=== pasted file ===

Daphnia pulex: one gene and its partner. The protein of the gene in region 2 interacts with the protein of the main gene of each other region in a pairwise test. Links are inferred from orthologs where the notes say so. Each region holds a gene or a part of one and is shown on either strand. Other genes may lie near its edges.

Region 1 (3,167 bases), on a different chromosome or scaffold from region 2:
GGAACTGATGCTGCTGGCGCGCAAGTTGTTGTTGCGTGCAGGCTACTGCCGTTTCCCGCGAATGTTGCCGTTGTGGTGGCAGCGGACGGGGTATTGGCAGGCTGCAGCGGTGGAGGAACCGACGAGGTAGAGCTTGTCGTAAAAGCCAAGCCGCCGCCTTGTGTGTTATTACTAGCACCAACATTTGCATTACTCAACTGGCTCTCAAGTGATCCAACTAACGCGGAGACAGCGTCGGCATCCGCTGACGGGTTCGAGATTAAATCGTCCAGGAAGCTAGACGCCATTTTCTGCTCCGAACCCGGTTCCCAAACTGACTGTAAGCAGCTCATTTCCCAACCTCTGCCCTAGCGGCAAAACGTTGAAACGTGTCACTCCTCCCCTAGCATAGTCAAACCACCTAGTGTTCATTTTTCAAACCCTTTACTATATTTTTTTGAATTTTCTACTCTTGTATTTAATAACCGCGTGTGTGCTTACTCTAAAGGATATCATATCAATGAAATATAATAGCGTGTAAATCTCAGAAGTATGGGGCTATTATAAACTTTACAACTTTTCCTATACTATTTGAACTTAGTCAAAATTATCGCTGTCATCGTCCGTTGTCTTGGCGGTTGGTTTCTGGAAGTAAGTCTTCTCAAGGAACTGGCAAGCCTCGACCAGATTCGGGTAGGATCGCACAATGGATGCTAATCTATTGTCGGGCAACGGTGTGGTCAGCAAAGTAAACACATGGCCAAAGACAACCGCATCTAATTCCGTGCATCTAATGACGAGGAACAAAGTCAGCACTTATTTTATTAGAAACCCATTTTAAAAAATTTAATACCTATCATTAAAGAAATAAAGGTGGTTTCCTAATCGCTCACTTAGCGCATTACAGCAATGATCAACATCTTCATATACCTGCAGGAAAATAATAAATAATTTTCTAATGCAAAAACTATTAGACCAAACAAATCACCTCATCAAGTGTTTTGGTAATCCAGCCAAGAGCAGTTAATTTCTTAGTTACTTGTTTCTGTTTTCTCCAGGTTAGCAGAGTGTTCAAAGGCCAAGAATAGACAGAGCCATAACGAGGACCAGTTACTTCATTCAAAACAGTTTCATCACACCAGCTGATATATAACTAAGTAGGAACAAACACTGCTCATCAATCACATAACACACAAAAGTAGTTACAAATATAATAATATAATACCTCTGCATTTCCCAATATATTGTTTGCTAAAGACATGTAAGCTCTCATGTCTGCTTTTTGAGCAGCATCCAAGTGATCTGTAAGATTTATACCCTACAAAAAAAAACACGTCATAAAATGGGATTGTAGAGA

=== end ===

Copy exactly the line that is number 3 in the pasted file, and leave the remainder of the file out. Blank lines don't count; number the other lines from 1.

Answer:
GGAACTGATGCTGCTGGCGCGCAAGTTGTTGTTGCGTGCAGGCTACTGCCGTTTCCCGCGAATGTTGCCGTTGTGGTGGCAGCGGACGGGGTATTGGCAGGCTGCAGCGGTGGAGGAACCGACGAGGTAGAGCTTGTCGTAAAAGCCAAGCCGCCGCCTTGTGTGTTATTACTAGCACCAACATTTGCATTACTCAACTGGCTCTCAAGTGATCCAACTAACGCGGAGACAGCGTCGGCATCCGCTGACGGGTTCGAGATTAAATCGTCCAGGAAGCTAGACGCCATTTTCTGCTCCGAACCCGGTTCCCAAACTGACTGTAAGCAGCTCATTTCCCAACCTCTGCCCTAGCGGCAAAACGTTGAAACGTGTCACTCCTCCCCTAGCATAGTCAAACCACCTAGTGTTCATTTTTCAAACCCTTTACTATATTTTTTTGAATTTTCTACTCTTGTATTTAATAACCGCGTGTGTGCTTACTCTAAAGGATATCATATCAATGAAATATAATAGCGTGTAAATCTCAGAAGTATGGGGCTATTATAAACTTTACAACTTTTCCTATACTATTTGAACTTAGTCAAAATTATCGCTGTCATCGTCCGTTGTCTTGGCGGTTGGTTTCTGGAAGTAAGTCTTCTCAAGGAACTGGCAAGCCTCGACCAGATTCGGGTAGGATCGCACAATGGATGCTAATCTATTGTCGGGCAACGGTGTGGTCAGCAAAGTAAACACATGGCCAAAGACAACCGCATCTAATTCCGTGCATCTAATGACGAGGAACAAAGTCAGCACTTATTTTATTAGAAACCCATTTTAAAAAATTTAATACCTATCATTAAAGAAATAAAGGTGGTTTCCTAATCGCTCACTTAGCGCATTACAGCAATGATCAACATCTTCATATACCTGCAGGAAAATAATAAATAATTTTCTAATGCAAAAACTATTAGACCAAACAAATCACCTCATCAAGTGTTTTGGTAATCCAGCCAAGAGCAGTTAATTTCTTAGTTACTTGTTTCTGTTTTCTCCAGGTTAGCAGAGTGTTCAAAGGCCAAGAATAGACAGAGCCATAACGAGGACCAGTTACTTCATTCAAAACAGTTTCATCACACCAGCTGATATATAACTAAGTAGGAACAAACACTGCTCATCAATCACATAACACACAAAAGTAGTTACAAATATAATAATATAATACCTCTGCATTTCCCAATATATTGTTTGCTAAAGACATGTAAGCTCTCATGTCTGCTTTTTGAGCAGCATCCAAGTGATCTGTAAGATTTATACCCTACAAAAAAAAACACGTCATAAAATGGGATTGTAGAGA